We will have a full review of the Super Rugby season next week, but the Super Rugby playoffs and semi-finals have been dominated by incessant moaning about the “unfair” rules of the conference system, which many see as favouring under-performing teams. A lot of the moaning came from Crusaders fans, who missed the playoffs in seventh place despite having more points than the third-placed Stormers, who managed to win a weak South African conference.
Fearing we wouldn’t actually make the final, Highlanders fans also had a bit of a moan that the Waratahs were given a week off and home advantage for their semi-final despite the Highlanders having more points, more bonus points, a better points differential and scoring more tries while conceding fewer than the Waratahs, not to mention actually beating them on the field when they played in March. As we now know, the better team ended up winning on the night to set up a final between the competition’s best two sides — the way it should be. Although the biased Aussie commentators would have us believe this was all down to the referees and nothing to do with the Highlanders playing better rugby.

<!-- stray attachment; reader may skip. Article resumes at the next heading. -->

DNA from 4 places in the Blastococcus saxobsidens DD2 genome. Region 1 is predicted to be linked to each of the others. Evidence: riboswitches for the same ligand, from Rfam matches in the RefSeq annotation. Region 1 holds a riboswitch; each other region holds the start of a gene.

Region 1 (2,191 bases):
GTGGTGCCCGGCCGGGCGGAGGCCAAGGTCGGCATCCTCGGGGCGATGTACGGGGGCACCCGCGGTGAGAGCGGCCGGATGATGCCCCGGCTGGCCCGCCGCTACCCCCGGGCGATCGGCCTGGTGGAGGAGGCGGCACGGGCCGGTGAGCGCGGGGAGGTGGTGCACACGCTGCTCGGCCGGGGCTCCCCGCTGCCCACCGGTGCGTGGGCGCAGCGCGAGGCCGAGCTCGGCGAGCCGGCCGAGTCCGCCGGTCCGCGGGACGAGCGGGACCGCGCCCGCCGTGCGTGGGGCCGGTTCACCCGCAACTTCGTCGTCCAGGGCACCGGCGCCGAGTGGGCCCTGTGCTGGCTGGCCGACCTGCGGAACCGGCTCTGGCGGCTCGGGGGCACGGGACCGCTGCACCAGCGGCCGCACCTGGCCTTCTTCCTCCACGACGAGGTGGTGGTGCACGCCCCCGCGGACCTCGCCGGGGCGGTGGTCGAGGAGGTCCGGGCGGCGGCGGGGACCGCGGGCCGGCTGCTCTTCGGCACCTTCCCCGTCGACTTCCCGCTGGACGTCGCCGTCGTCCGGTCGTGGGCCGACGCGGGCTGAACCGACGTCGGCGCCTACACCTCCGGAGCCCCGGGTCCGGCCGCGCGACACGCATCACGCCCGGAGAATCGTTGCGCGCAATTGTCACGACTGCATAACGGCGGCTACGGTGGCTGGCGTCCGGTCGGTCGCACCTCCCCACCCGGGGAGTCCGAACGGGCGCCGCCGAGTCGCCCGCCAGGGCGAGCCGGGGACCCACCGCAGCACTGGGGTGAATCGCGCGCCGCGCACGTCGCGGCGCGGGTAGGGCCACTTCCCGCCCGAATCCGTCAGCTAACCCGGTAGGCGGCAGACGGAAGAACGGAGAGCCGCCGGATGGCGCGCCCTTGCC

With the competition set to expand to 18 teams, an even more convoluted conference system is likely to favour the South African teams, who — with their poor results recently — don’t seem to warrant a sixth team. So what’s the deal? Unfortunately, the grim reality is that Super Rugby is a business first and a sporting competition second. Sponsorship money speaks the loudest in professional sports, and having South Africa walk away from Super Rugby would have been a financial disaster first and a sporting disaster second.